Recent military gains by the Islamic State of Iraq and al-Sham are likely to inspire the Taliban to step up its fight in Afghanistan both to take advantage of the U.S. being distracted with the Iraq crisis and to demonstrate the al-Qaeda/Taliban nexus in South Asia is alive and well and capable of retaking territory on its own.
On Sunday, ISIS announced the establishment of an Islamic state stretching from northern Syria to the Iraqi province of Diyala. As ISIS continues to gain territory in Iraq, the Taliban is staging a major offensive in Helmand province in southern Afghanistan. The Taliban is focusing on regaining control of the district of Sangin, where drug production centers had flourished, providing a large source of income for the insurgents.
Some members of Congress worry the U.S. is drawing down forces from Afghanistan too quickly and the Taliban will be able to make territorial gains in Afghanistan the same way ISIS has in Iraq in the absence of a substantial U.S. force presence. President Obama recently announced the U.S. will leave a non-combat force of 9,800 troops post-2014, so long as the two sides sign a bilateral security agreement defining the terms of the U.S. deployment. This is the bare minimum of troops necessary to maintain security gains made by NATO and U.S. forces in the last decade.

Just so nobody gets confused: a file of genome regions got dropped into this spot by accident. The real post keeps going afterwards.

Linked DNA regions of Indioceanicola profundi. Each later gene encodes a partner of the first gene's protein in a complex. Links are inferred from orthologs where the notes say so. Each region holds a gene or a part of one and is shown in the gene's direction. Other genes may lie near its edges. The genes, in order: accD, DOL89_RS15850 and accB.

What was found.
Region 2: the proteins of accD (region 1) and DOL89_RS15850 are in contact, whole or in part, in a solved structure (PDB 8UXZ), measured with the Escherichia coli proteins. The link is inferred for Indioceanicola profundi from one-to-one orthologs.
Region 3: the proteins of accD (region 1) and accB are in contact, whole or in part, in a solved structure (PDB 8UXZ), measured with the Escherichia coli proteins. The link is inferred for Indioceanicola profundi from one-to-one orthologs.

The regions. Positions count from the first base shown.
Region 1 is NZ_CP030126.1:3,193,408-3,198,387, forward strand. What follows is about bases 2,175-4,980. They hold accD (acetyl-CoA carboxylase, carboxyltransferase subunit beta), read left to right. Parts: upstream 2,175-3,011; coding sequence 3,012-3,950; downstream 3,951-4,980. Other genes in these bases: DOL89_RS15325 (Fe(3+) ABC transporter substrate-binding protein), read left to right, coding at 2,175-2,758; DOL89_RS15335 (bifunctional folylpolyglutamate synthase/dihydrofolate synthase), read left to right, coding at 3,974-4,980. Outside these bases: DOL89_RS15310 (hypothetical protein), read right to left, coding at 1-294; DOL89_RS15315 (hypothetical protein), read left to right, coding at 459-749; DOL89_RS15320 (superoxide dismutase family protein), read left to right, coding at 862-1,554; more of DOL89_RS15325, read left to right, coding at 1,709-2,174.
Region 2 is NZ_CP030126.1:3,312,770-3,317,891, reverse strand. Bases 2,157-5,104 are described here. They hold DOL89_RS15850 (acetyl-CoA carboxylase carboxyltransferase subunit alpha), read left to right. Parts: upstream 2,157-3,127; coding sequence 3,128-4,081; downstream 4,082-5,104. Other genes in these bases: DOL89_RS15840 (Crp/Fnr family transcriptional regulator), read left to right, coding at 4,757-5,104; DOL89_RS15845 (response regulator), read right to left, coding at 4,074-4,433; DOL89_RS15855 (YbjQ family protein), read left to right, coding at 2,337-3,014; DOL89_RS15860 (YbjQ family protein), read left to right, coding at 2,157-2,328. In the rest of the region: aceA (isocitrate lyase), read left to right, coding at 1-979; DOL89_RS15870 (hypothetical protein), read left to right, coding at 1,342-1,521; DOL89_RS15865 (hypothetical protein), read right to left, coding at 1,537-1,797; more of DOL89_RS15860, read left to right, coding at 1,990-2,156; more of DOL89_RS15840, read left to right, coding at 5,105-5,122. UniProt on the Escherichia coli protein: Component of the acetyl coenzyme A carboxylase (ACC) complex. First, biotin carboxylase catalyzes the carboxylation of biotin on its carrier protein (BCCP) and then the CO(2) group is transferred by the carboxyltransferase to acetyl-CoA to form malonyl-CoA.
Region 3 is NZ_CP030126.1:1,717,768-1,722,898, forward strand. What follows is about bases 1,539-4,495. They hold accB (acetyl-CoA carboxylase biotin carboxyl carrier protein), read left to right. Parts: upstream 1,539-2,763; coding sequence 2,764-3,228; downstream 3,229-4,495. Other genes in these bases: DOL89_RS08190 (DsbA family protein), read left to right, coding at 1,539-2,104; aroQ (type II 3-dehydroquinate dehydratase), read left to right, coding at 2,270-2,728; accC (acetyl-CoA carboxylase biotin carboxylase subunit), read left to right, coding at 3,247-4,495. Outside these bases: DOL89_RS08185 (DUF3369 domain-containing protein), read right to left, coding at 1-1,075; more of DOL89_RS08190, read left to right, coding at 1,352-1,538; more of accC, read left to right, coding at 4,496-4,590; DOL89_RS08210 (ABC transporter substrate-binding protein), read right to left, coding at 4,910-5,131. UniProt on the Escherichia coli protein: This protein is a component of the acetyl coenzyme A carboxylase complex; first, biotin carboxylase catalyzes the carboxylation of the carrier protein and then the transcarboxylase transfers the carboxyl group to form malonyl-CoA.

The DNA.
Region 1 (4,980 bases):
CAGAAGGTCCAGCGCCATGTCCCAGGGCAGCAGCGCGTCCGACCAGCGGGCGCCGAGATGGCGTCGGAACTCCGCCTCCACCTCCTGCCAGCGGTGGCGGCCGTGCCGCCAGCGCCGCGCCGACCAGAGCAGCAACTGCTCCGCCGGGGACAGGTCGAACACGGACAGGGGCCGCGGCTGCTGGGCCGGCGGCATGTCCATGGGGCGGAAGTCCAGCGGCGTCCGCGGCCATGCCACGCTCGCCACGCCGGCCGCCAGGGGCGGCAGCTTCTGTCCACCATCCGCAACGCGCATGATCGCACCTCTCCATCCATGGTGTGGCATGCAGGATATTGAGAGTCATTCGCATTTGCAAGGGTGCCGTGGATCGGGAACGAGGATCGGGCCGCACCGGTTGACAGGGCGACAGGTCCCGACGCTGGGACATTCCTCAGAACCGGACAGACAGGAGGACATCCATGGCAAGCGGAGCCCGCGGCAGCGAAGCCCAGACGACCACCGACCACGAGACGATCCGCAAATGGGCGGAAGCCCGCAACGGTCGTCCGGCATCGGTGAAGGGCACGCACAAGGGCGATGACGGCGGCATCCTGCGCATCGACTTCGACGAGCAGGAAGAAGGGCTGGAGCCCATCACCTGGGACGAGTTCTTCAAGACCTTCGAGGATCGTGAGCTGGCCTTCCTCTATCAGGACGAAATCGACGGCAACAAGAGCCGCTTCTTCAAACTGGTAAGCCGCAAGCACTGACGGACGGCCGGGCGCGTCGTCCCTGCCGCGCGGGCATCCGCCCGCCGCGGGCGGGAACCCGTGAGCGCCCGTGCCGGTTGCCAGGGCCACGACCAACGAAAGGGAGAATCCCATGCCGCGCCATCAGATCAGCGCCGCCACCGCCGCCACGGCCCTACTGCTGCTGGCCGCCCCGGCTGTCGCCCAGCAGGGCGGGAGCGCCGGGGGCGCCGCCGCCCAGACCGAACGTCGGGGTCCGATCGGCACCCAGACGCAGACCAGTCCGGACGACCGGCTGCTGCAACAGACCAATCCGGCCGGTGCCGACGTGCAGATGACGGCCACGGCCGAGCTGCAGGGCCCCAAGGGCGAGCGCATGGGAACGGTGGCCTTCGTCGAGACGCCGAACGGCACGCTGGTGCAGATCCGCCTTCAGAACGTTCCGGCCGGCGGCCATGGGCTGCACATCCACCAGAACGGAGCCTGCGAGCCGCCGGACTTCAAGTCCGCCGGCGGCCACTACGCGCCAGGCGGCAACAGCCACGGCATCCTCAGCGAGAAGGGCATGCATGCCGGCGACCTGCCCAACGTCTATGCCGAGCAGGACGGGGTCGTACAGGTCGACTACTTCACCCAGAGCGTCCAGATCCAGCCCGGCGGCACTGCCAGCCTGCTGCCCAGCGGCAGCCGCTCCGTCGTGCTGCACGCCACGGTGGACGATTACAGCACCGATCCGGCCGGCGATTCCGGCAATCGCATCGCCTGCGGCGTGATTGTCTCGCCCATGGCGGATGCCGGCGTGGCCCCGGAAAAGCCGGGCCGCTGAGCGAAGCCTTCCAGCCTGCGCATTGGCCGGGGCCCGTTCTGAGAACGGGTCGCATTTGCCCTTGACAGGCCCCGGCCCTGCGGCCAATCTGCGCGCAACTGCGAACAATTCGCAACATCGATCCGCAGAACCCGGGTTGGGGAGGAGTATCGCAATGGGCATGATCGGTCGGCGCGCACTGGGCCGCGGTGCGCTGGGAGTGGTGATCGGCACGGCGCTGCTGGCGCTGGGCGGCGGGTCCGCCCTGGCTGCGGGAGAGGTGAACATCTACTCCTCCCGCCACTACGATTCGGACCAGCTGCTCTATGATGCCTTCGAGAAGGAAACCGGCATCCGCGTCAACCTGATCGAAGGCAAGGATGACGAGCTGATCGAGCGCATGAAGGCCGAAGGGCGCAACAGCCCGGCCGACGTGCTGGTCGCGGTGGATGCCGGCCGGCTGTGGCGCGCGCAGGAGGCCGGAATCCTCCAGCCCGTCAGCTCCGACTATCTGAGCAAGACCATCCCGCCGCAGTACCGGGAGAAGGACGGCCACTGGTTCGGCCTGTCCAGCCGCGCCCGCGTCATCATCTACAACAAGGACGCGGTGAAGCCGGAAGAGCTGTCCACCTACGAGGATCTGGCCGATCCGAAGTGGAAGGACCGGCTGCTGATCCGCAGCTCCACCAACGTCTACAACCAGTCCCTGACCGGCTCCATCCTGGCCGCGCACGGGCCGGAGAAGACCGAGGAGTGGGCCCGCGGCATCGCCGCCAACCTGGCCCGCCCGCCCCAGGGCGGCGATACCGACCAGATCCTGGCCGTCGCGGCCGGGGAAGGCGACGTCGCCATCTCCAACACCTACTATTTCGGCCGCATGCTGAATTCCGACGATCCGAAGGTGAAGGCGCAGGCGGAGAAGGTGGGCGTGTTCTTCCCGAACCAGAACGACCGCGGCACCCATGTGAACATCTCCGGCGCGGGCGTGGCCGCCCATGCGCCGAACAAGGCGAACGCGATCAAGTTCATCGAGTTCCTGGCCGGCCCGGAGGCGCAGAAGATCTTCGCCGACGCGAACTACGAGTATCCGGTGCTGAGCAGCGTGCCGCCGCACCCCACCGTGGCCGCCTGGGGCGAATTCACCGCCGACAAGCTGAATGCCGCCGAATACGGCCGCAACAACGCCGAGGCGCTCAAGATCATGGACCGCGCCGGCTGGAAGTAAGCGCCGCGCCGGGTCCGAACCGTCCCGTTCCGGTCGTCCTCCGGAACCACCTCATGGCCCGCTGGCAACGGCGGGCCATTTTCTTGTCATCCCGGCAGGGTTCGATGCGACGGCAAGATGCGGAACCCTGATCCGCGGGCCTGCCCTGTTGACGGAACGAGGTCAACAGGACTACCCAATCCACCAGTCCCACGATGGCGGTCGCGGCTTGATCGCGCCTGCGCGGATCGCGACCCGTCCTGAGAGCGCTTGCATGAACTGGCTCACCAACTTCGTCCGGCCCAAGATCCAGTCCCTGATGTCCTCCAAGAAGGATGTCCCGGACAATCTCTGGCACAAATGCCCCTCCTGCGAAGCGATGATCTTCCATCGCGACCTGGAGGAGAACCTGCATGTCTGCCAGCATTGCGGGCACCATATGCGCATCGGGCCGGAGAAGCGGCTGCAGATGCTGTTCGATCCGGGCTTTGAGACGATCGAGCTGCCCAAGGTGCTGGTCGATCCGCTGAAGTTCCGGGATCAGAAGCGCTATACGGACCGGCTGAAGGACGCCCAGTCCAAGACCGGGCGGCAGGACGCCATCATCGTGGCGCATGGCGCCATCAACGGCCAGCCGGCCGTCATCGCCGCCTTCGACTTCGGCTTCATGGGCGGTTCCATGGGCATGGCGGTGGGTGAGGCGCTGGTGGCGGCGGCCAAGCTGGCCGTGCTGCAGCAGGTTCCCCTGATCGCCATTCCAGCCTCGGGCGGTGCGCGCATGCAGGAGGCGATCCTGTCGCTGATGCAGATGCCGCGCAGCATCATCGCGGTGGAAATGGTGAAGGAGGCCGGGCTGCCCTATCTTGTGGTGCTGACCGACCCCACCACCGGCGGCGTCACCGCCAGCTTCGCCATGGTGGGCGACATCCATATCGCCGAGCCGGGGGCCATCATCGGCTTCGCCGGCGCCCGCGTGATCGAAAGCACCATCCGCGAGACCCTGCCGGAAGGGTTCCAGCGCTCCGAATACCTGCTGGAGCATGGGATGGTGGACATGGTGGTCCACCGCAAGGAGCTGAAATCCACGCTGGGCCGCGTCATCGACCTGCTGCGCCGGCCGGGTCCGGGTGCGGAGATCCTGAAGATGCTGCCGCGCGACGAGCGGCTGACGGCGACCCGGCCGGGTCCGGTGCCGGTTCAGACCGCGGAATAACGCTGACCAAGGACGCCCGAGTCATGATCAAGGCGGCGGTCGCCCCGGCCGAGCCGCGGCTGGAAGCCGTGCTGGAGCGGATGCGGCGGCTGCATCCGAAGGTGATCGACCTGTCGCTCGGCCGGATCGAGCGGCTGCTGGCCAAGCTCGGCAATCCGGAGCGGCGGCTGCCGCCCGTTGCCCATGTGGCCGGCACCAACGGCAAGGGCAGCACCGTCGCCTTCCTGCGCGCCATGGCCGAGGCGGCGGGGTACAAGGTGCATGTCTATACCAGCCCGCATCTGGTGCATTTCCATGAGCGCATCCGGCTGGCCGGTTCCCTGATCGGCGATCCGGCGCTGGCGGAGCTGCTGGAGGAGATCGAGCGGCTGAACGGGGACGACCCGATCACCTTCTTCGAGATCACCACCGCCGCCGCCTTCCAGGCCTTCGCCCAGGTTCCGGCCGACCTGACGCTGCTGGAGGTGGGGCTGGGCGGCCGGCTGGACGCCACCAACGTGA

President Obama said the U.S. will withdraw all U.S. forces from Afghanistan by the end of 2016 — a timetable that is being increasingly questioned by some in Congress in light of the deteriorating situation in Iraq. In describing Obama’s policy on Afghanistan, Senate Minority Leader Mitch McConell, R-Ky., said,
“He seems determined to pull out completely, whether or not the Taliban is in a position to re-establish itself, whether or not al-Qaida senior leadership finds a more permissive environment in the tribal areas of Pakistan, and whether or not al-Qaida has been driven from Afghanistan completely – one of our primary aims in this conflict from the beginning.”
In May, a number of members of Congress criticized the Obama administration for releasing five top Taliban prisoners in exchange for U.S. prisoner of war Bowe Bergdahl, arguing it would bolster the insurgency.
President Obama should reconsider his timetable for withdrawing U.S. troops from Afghanistan in light of recent ISIS gains in Iraq. Otherwise, rather than being the president who ended two wars, he will be remembered as the president who allowed parallel jihadist movements to succeed in two pivotal parts of the world.